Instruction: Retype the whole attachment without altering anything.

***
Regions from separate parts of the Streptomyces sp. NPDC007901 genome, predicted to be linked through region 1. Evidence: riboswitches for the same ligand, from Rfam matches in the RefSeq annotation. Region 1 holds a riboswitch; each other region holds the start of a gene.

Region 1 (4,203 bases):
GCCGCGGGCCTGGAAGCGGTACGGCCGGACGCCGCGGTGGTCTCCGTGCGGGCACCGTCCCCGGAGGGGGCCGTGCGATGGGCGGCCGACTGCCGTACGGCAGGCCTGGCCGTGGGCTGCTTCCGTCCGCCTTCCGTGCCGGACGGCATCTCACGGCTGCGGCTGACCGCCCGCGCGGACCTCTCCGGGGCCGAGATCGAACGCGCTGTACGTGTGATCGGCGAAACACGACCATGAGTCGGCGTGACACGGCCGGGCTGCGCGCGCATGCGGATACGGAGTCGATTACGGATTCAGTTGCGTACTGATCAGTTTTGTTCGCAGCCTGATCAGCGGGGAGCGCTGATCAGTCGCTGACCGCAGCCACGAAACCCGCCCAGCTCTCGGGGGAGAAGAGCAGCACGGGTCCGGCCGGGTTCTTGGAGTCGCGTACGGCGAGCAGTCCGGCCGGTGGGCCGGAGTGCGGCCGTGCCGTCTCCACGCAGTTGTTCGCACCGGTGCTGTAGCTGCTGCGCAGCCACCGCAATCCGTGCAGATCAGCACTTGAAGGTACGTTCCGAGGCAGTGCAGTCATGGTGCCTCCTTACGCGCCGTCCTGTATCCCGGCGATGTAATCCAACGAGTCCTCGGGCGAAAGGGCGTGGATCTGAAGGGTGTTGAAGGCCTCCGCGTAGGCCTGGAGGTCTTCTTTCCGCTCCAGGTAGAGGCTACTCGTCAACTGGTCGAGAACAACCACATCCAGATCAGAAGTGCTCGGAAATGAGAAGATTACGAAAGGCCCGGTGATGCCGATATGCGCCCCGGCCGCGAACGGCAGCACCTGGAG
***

Regions from separate parts of the Streptomyces sp. NPDC007901 genome, predicted to be linked through region 1. Evidence: riboswitches for the same ligand, from Rfam matches in the RefSeq annotation. Region 1 holds a riboswitch; each other region holds the start of a gene.

Region 1 (4,203 bases):
GCCGCGGGCCTGGAAGCGGTACGGCCGGACGCCGCGGTGGTCTCCGTGCGGGCACCGTCCCCGGAGGGGGCCGTGCGATGGGCGGCCGACTGCCGTACGGCAGGCCTGGCCGTGGGCTGCTTCCGTCCGCCTTCCGTGCCGGACGGCATCTCACGGCTGCGGCTGACCGCCCGCGCGGACCTCTCCGGGGCCGAGATCGAACGCGCTGTACGTGTGATCGGCGAAACACGACCATGAGTCGGCGTGACACGGCCGGGCTGCGCGCGCATGCGGATACGGAGTCGATTACGGATTCAGTTGCGTACTGATCAGTTTTGTTCGCAGCCTGATCAGCGGGGAGCGCTGATCAGTCGCTGACCGCAGCCACGAAACCCGCCCAGCTCTCGGGGGAGAAGAGCAGCACGGGTCCGGCCGGGTTCTTGGAGTCGCGTACGGCGAGCAGTCCGGCCGGTGGGCCGGAGTGCGGCCGTGCCGTCTCCACGCAGTTGTTCGCACCGGTGCTGTAGCTGCTGCGCAGCCACCGCAATCCGTGCAGATCAGCACTTGAAGGTACGTTCCGAGGCAGTGCAGTCATGGTGCCTCCTTACGCGCCGTCCTGTATCCCGGCGATGTAATCCAACGAGTCCTCGGGCGAAAGGGCGTGGATCTGAAGGGTGTTGAAGGCCTCCGCGTAGGCCTGGAGGTCTTCTTTCCGCTCCAGGTAGAGGCTACTCGTCAACTGGTCGAGAACAACCACATCCAGATCAGAAGTGCTCGGAAATGAGAAGATTACGAAAGGCCCGGTGATGCCGATATGCGCCCCGGCCGCGAACGGCAGCACCTGGAG